The Home of the Bison - The Character of Contemporary Cultural Affiliations to WCNP
Return to home page of The Home of the Bison (Full Text)
Today the area that makes up WCNP remains important to the Lakotas and Cheyennes not only because of its historical connections through decades of occupation and use, but also because it speaks to important events in cosmological time that address fundamental teachings about the workings of the universe that led to the origin of significant religious observances. Many of these traditional teachings and observances still hold currency in contemporary tribal beliefs and practices, and this is well-documented in the writings and oral narratives of contemporary Lakotas and Cheyennes. It is also evident in the curriculums they teach in their K-12 schools and tribal universities (pp. 391-397, 475-516, 531-573).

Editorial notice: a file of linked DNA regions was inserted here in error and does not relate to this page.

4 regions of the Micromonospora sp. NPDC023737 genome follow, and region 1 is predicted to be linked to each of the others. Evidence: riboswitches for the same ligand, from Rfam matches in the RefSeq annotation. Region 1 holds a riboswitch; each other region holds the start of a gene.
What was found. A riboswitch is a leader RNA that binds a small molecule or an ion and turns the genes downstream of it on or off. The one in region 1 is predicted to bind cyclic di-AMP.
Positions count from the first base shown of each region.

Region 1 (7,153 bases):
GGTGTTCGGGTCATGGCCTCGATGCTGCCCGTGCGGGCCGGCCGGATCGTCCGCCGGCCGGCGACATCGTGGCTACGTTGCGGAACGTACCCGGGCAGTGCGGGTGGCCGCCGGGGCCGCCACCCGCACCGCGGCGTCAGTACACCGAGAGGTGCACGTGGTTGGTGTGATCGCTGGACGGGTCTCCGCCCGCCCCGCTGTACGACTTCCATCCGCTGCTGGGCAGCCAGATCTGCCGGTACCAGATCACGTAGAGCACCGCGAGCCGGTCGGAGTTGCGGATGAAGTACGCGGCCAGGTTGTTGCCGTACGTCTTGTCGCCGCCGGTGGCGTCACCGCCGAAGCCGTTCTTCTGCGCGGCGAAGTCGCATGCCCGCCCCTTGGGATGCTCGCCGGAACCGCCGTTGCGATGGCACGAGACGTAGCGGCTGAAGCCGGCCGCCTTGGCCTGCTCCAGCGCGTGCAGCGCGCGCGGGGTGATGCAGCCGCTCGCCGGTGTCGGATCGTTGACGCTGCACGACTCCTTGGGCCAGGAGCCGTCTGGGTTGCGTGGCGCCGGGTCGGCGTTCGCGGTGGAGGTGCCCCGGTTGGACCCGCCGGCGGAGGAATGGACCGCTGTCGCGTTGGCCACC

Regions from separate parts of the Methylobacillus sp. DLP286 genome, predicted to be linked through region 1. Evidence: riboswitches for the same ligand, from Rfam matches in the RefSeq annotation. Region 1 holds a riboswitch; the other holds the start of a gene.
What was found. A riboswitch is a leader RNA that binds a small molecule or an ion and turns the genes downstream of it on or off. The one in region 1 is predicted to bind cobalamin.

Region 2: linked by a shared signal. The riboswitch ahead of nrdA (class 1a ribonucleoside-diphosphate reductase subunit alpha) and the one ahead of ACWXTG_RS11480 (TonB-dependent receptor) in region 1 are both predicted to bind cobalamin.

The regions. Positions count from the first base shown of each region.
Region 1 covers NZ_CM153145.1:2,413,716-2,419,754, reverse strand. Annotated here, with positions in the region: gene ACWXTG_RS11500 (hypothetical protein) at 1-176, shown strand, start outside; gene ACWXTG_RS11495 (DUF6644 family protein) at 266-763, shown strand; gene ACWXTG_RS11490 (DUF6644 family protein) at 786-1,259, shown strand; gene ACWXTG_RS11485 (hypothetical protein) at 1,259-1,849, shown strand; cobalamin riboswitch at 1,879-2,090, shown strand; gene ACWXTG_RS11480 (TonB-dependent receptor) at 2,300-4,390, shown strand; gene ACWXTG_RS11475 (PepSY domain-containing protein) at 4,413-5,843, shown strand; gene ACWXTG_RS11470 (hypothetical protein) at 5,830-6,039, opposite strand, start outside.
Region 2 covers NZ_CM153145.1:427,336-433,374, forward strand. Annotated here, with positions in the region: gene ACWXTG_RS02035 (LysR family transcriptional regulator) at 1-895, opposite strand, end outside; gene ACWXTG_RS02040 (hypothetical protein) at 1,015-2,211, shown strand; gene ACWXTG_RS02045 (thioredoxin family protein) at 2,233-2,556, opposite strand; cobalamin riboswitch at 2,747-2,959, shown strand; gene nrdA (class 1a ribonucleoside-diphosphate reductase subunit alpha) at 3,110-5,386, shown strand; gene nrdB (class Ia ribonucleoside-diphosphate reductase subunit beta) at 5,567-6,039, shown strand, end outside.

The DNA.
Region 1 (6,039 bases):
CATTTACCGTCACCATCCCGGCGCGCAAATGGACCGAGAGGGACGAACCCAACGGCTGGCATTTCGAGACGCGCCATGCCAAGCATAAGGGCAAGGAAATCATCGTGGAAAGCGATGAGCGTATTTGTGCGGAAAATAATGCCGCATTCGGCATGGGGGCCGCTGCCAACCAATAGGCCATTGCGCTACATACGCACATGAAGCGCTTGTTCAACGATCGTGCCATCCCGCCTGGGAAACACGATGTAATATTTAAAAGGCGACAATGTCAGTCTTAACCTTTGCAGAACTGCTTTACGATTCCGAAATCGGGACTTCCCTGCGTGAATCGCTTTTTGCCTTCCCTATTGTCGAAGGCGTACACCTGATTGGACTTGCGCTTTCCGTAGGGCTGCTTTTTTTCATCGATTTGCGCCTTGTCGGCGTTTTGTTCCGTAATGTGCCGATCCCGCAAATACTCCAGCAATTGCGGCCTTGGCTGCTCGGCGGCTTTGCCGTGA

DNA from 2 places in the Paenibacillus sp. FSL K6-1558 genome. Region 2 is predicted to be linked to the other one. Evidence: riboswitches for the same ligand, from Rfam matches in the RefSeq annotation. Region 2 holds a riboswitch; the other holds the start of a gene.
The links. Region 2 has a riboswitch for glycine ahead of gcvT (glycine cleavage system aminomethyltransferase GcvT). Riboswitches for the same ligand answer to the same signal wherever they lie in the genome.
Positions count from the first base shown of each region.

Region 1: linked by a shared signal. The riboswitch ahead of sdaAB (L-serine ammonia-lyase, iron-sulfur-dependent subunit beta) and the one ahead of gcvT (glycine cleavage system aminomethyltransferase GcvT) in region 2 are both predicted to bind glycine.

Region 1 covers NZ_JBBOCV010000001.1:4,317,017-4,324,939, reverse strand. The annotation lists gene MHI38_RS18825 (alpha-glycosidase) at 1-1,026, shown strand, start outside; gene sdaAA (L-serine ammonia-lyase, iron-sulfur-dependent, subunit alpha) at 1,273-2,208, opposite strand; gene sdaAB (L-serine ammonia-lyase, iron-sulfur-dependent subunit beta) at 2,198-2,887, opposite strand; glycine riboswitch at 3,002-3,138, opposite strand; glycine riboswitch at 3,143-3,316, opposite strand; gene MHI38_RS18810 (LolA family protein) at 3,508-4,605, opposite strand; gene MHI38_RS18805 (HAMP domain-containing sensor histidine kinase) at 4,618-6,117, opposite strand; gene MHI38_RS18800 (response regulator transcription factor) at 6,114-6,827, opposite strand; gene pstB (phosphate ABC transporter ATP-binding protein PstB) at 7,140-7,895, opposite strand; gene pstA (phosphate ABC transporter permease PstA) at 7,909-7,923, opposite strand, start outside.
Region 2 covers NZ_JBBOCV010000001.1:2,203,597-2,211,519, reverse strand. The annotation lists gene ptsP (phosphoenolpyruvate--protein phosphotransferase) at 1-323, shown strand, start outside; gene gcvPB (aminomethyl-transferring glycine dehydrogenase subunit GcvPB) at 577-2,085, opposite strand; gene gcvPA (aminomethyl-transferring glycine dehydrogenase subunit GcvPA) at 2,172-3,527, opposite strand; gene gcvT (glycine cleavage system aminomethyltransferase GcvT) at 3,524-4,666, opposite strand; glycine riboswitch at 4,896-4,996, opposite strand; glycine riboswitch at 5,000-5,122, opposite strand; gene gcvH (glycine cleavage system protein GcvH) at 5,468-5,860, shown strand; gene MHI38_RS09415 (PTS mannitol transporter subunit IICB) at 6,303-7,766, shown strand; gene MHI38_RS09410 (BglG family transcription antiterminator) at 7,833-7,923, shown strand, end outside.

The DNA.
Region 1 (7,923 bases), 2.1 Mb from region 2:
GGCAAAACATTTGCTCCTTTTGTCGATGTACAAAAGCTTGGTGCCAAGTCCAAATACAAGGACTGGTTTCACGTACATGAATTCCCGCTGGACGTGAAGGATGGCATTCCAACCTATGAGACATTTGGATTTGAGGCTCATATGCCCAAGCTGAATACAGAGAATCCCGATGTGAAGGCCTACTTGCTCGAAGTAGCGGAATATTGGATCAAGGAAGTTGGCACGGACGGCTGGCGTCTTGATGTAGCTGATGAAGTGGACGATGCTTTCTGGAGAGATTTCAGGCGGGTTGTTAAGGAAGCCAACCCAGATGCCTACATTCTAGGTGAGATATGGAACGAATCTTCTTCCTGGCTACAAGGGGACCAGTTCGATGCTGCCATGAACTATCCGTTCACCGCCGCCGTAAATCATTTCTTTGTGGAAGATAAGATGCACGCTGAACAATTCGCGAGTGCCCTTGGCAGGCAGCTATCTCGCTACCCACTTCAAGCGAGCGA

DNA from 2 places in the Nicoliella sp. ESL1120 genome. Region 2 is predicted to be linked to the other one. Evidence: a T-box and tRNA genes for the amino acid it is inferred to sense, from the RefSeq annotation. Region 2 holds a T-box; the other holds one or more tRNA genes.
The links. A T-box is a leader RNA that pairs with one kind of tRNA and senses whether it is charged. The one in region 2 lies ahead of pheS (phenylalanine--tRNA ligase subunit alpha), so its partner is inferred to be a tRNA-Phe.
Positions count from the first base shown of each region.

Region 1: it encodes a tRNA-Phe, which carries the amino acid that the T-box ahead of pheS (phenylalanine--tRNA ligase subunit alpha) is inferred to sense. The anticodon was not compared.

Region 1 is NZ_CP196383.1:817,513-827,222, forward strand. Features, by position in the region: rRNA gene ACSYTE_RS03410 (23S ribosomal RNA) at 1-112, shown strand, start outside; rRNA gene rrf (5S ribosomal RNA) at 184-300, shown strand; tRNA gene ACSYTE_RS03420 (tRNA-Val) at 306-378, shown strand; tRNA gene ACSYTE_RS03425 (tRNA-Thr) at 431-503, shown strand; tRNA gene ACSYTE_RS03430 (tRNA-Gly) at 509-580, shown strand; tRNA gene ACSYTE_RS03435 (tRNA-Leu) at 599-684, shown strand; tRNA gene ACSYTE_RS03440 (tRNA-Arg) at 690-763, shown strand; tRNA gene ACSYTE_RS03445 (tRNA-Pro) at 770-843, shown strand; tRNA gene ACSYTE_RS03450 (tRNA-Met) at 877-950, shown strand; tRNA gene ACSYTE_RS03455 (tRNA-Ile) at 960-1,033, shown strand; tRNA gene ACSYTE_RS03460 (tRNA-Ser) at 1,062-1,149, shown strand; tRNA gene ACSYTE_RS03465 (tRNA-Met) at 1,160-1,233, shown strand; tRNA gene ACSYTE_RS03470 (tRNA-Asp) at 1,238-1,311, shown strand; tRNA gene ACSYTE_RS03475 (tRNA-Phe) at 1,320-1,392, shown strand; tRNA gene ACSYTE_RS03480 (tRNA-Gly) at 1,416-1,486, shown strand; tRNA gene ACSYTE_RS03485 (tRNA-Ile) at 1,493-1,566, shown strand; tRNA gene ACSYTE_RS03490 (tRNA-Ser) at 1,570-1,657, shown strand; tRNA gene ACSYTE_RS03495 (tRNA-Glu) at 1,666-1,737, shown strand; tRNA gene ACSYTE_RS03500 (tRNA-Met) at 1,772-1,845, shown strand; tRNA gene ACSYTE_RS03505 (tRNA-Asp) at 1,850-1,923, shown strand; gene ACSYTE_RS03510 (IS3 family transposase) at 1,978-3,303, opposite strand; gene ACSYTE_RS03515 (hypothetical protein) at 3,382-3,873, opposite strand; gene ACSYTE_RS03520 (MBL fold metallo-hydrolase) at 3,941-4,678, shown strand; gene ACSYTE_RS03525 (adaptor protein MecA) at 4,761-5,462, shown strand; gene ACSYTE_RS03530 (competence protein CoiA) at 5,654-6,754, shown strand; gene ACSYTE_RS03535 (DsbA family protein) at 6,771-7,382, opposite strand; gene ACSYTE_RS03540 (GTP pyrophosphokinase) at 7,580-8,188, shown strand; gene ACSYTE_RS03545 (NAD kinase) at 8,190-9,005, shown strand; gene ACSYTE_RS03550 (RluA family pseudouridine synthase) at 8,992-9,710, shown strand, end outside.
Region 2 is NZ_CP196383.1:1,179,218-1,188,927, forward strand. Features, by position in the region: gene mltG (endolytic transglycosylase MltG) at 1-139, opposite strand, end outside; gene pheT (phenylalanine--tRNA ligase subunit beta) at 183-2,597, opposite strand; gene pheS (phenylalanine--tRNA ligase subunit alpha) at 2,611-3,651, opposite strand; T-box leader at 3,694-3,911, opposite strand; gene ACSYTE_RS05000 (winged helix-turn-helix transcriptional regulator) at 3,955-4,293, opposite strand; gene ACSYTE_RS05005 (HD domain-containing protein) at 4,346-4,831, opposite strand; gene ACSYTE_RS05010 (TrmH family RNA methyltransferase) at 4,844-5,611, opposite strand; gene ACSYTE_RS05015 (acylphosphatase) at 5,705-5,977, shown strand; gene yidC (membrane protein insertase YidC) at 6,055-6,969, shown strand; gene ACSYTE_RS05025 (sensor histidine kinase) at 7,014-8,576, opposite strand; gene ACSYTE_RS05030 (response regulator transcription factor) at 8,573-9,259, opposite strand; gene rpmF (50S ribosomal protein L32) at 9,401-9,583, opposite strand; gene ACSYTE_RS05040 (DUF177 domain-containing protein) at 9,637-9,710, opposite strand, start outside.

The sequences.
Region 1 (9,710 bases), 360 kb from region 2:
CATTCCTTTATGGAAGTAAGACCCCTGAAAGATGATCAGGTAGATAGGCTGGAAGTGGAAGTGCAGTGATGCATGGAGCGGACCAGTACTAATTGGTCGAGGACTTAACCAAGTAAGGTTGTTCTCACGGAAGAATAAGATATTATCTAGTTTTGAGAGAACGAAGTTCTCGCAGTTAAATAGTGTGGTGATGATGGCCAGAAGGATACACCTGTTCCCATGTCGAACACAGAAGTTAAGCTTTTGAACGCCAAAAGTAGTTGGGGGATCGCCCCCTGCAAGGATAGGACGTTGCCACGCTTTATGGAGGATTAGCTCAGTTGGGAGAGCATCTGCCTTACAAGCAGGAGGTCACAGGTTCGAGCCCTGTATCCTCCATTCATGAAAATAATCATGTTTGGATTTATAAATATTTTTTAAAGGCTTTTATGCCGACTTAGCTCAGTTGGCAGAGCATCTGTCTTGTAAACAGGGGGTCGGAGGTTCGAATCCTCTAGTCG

Did You Know?
Elk were the most widely distributed member of the deer family in North America and spread from the Atlantic to the Pacific, from Mexico to northern Alberta. Elk began to disappear in the eastern United States in the early 1800s. More...